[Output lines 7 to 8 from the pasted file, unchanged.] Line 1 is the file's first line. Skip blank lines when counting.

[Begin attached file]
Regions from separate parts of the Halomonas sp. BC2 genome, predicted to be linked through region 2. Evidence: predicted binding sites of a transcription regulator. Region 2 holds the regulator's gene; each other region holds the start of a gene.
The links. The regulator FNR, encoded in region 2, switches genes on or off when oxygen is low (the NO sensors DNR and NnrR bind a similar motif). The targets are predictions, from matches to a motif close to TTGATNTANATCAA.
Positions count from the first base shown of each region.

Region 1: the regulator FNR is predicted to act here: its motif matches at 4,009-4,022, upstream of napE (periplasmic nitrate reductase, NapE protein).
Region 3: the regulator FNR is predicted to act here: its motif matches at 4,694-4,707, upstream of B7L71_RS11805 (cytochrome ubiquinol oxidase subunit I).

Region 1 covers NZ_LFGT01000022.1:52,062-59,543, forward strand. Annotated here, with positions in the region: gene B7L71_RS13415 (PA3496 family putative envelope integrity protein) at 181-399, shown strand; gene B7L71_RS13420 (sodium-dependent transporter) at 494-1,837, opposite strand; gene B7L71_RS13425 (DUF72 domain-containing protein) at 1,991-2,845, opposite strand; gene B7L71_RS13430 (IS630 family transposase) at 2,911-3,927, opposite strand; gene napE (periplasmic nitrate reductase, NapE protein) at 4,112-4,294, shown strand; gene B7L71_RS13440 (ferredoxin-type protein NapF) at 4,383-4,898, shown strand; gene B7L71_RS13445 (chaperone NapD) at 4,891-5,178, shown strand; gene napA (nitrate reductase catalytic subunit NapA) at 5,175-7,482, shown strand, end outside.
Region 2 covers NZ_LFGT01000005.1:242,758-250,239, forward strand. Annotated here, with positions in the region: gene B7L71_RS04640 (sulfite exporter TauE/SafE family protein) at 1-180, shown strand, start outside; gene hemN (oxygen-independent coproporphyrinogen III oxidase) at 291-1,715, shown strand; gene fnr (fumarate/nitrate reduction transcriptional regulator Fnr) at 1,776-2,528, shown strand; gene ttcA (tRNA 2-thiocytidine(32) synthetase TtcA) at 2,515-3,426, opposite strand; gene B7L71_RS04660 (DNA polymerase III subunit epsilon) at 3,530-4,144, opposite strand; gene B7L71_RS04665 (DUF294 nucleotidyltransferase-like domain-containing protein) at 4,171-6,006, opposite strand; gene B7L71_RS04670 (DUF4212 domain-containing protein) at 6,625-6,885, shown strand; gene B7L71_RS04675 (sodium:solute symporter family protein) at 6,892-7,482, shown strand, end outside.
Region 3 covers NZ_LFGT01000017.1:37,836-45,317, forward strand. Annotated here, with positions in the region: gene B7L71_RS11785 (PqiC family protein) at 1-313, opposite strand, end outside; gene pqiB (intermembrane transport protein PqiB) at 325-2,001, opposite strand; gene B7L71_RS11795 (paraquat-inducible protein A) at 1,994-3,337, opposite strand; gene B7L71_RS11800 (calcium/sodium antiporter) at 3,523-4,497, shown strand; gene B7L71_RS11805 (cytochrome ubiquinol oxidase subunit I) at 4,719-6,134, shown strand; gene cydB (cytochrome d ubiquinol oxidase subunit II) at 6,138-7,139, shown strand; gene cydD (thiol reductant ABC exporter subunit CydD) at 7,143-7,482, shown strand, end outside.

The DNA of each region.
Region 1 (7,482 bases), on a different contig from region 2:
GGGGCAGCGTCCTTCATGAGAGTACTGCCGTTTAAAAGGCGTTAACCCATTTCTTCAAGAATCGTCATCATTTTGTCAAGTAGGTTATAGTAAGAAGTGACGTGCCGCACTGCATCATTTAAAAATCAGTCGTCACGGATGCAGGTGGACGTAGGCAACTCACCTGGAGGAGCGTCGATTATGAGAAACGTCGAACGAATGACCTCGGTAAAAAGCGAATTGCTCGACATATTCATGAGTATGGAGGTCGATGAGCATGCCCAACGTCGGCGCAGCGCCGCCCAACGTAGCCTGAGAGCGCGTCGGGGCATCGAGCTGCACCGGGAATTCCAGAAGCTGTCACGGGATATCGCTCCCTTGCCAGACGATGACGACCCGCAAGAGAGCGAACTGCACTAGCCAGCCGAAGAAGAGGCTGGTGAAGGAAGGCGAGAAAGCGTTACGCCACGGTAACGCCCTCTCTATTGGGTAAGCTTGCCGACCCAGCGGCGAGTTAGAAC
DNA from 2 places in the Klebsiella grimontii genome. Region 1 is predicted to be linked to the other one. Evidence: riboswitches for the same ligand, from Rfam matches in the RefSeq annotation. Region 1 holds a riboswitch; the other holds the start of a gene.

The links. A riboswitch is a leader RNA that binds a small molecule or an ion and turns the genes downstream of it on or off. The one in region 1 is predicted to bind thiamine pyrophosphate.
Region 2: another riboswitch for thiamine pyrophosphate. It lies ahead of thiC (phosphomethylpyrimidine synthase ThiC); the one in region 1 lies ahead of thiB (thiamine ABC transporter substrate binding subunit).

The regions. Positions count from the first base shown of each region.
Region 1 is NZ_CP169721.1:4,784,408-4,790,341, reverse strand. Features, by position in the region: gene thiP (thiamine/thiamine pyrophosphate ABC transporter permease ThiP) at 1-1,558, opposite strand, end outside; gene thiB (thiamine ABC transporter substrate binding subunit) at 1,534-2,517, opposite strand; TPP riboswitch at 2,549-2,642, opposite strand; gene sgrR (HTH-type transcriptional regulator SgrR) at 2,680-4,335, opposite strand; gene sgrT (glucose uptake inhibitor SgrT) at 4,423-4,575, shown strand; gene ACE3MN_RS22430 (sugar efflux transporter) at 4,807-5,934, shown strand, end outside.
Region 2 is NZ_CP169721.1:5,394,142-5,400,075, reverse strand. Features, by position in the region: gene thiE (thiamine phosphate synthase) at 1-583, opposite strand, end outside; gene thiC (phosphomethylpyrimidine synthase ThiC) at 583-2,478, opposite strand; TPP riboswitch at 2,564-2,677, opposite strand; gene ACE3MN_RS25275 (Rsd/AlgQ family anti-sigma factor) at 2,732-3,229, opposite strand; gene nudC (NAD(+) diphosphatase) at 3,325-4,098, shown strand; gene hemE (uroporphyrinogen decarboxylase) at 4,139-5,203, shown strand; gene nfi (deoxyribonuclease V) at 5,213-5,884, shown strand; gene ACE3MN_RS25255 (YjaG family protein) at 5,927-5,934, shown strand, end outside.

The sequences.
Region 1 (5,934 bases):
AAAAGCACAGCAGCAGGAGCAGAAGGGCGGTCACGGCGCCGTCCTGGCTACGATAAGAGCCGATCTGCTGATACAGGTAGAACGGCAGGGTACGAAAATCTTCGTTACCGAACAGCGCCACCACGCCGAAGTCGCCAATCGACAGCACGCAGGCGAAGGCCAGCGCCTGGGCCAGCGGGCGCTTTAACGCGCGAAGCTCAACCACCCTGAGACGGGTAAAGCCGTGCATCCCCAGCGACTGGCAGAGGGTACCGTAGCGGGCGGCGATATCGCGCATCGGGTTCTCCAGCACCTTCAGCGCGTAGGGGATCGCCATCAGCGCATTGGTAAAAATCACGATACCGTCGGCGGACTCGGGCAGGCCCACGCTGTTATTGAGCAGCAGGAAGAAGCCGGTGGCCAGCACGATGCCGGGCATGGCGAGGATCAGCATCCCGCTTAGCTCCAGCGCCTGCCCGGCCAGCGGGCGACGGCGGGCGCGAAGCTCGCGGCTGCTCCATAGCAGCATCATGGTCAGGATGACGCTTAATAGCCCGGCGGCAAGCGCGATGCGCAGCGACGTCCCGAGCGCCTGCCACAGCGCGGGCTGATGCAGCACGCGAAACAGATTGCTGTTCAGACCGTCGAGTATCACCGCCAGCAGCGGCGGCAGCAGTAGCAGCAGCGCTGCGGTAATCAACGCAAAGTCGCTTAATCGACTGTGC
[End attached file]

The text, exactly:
Region 2 covers NZ_LFGT01000005.1:242,758-250,239, forward strand. Annotated here, with positions in the region: gene B7L71_RS04640 (sulfite exporter TauE/SafE family protein) at 1-180, shown strand, start outside; gene hemN (oxygen-independent coproporphyrinogen III oxidase) at 291-1,715, shown strand; gene fnr (fumarate/nitrate reduction transcriptional regulator Fnr) at 1,776-2,528, shown strand; gene ttcA (tRNA 2-thiocytidine(32) synthetase TtcA) at 2,515-3,426, opposite strand; gene B7L71_RS04660 (DNA polymerase III subunit epsilon) at 3,530-4,144, opposite strand; gene B7L71_RS04665 (DUF294 nucleotidyltransferase-like domain-containing protein) at 4,171-6,006, opposite strand; gene B7L71_RS04670 (DUF4212 domain-containing protein) at 6,625-6,885, shown strand; gene B7L71_RS04675 (sodium:solute symporter family protein) at 6,892-7,482, shown strand, end outside.
Region 3 covers NZ_LFGT01000017.1:37,836-45,317, forward strand. Annotated here, with positions in the region: gene B7L71_RS11785 (PqiC family protein) at 1-313, opposite strand, end outside; gene pqiB (intermembrane transport protein PqiB) at 325-2,001, opposite strand; gene B7L71_RS11795 (paraquat-inducible protein A) at 1,994-3,337, opposite strand; gene B7L71_RS11800 (calcium/sodium antiporter) at 3,523-4,497, shown strand; gene B7L71_RS11805 (cytochrome ubiquinol oxidase subunit I) at 4,719-6,134, shown strand; gene cydB (cytochrome d ubiquinol oxidase subunit II) at 6,138-7,139, shown strand; gene cydD (thiol reductant ABC exporter subunit CydD) at 7,143-7,482, shown strand, end outside.